The paired concepts of “innangard” and “utangard” regularly appear in discussions within the various Ásatrú and Heathen communities in the United States. Supposedly, they together form a key structural element of worldview for ancient Germanic polytheism and the modern reconstruction, recreation, and reimagining of the Old Way.
In reaction to the popularity of these terms on the American Heathen scenes, a recent YouTube video by the Old Norse translator Jackson Crawford forwards an argument that innangard and utangard are “two non-words in Old Norse.” Like so much having to do with the intersection of ancient paganism and modern Paganism, however, the situation is complicated.
The Old Norse innangarðs does indeed exist, but it has the simple meaning “within doors” and lacks any deeper resonance. The related word innangarða with the plain meaning “within the ‘yard,’ inside the fence” also exists, but it appears in church histories, not in texts connected to pagan myth, belief, or practice.
Likewise, the noun útangarða simply means “outside the yard (house)” and appears in Icelandic law codes that were not committed to writing until over a century after Iceland’s official conversion to Christianity in the year 1000. The earliest surviving manuscripts of these codes are from nearly three centuries after the conversion. A form of the term appears in the mythological poem Fjölsvinnsmál as útan garða and simply means “outside the walls”; the earliest record of the poem is in paper manuscripts of the 1600s. The related term útangarðs means “outside the fence” and again has no profound sense attached.
The plural noun útgarðar means “the outer building” but appears in Old Icelandic mythology with the meaning “the lands outside the fences” as part of the name or title Útgarða-Loki. In the Edda of Snorri Sturluson, composed around 1220 – over two centuries after conversion – the god Thor travels eastward and crosses the ocean and a large forest before reaching the castle of the giant king called Útgarða-Loki (“Loki of Útgarðar”). In Snorri’s text, the name Útgarðr is used specifically to refer to the castle, not to any wider area.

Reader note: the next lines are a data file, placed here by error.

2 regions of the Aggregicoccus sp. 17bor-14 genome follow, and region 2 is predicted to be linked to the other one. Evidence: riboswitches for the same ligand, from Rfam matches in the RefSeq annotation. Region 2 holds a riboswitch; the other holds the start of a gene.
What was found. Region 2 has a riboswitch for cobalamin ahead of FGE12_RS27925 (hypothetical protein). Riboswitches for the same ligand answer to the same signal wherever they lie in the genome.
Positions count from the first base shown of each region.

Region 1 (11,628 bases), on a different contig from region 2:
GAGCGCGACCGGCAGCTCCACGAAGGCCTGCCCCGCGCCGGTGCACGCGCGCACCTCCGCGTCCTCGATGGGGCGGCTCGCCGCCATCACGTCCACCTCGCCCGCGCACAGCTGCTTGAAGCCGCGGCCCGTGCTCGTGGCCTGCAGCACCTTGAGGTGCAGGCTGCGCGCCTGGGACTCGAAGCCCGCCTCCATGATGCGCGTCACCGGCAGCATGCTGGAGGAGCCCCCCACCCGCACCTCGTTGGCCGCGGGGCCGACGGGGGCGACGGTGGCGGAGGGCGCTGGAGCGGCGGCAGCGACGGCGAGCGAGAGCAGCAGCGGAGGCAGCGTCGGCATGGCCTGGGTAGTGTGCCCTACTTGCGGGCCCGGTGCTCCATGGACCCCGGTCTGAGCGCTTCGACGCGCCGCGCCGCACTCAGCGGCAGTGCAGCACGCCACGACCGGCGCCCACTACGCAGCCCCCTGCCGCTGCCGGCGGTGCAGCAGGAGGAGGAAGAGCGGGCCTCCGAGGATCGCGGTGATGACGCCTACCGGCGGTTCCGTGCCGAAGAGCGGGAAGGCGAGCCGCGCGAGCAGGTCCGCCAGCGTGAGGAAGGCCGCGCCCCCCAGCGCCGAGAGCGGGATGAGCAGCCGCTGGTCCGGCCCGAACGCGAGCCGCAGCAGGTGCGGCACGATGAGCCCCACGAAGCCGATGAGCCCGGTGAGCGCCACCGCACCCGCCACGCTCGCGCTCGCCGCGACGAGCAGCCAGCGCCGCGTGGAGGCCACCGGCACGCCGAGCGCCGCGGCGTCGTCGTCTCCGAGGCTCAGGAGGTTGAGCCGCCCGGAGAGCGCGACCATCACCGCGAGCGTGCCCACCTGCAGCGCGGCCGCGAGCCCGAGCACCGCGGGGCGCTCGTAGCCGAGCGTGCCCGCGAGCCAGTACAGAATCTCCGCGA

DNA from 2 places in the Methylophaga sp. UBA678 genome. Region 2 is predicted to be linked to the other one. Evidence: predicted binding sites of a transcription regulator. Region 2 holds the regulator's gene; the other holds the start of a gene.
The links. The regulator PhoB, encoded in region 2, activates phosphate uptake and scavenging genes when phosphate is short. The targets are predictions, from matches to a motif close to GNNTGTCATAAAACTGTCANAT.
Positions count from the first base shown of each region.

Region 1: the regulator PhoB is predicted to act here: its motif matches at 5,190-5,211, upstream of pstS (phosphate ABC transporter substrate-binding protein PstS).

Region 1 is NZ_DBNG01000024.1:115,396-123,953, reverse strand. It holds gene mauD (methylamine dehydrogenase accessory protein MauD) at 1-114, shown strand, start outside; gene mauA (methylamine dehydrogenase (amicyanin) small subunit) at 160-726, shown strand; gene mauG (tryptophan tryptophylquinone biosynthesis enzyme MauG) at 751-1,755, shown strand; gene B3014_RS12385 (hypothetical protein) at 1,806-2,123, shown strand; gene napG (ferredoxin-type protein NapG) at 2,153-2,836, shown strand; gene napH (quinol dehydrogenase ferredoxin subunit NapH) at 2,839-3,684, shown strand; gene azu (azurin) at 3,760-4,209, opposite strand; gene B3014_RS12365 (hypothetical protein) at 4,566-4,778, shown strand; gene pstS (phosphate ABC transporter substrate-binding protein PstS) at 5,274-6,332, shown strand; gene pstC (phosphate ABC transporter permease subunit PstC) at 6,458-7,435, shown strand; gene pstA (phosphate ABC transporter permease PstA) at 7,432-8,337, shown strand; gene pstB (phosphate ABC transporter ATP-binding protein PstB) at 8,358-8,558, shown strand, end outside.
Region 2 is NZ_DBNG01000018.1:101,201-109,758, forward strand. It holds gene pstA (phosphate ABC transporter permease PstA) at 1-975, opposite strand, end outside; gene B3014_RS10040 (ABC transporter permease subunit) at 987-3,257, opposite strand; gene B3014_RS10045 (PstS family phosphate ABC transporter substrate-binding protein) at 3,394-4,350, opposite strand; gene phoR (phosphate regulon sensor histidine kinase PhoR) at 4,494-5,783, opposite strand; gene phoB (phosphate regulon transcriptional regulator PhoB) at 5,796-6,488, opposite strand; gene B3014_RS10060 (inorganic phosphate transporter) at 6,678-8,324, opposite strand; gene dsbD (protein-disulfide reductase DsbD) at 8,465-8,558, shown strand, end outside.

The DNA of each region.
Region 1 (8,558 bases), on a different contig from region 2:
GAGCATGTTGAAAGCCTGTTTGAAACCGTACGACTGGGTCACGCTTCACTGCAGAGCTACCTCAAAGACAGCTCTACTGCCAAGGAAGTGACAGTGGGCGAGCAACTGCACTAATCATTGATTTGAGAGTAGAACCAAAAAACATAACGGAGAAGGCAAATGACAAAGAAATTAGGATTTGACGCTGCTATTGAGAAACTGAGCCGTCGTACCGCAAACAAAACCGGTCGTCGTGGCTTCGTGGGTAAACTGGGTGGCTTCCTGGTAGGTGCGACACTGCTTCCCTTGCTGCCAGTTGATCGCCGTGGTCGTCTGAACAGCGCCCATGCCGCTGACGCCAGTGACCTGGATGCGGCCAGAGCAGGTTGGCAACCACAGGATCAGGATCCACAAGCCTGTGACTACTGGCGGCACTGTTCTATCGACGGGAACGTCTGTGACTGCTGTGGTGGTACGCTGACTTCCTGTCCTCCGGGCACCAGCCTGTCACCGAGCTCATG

Around the same time that Snorri composed his Edda, the Danish writer Saxo Grammaticus wrote his monumental History of the Danes. It features several mythological tales of the Norse gods rewritten as semi-historical legends of human and superhuman heroes with Latinized names.
In one of these, the hero Thorkillus embarks on adventures that parallel those of Thor in the Icelandic texts. He sails over the ocean to a land of eternal night before crossing a dark land without grass to find an enormous cliff and enter a cave in which he finds a giant named Vgarthilocus. Modern editors have changed the giant’s name as recorded in the first printed edition to Utgarthilocus or even Utgartha-Loki to make it line up with the character in the Icelandic Edda.
The various versions of innangarða and útangarða that appear in the source texts seem fairly mundane, yet the Americanized terms innangard and utangard are invested with heavy meaning by Heathens in the United States.
The Americanization of Early Medieval Paganism
In the second volume of Our Troth, published by the U.S.-based organization founded by members of the Ásatrú Free Assembly and now known as the Troth, innangard is defined as “the enclosed world of the human community, within which order, law and security are found, and which must be protected from the outside (by defense against intruders) and from the inside (by maintaining frith [Old Norse “peace”]).” Gravity is given to the term by an assertion that “[t]he opposition between the innangard and utangard is fundamental to the way the Teutonic peoples saw themselves in the world.” The corresponding utangard is defined as “the wild and chaotic world, home of outlaws, strangers, giants and monsters.”
In Asatru: A Native European Spirituality, written by the neo-völkisch American Stephen McNallen who founded both the Ásatrú Free Assembly and Ásatrú Folk Assembly, innangarth is made synonymous to “Folk Within.” This term is defined as “[c]ollectively, the people descended from the European tribes, wherever they may live or whatever their religious belief.” The term utangarth is not in the book’s glossary, but it used in other Ásatrú Folk Assembly publications with the meaning “all forces gathered against the Folk.”
As with so much of Heathenry in the United States, a rather plain Icelandic concept is seen through a lens of prototypically American worldview and recast in a form that touches upon conservative American concepts of law and order, defense from intruders, paranoia about outsiders, and a concept of ancestry grounded in racialist ideas of Europeanness. Like many modern Heathen concepts in this country, the source seems to be a Danish scholar named Vilhelm Grønbech.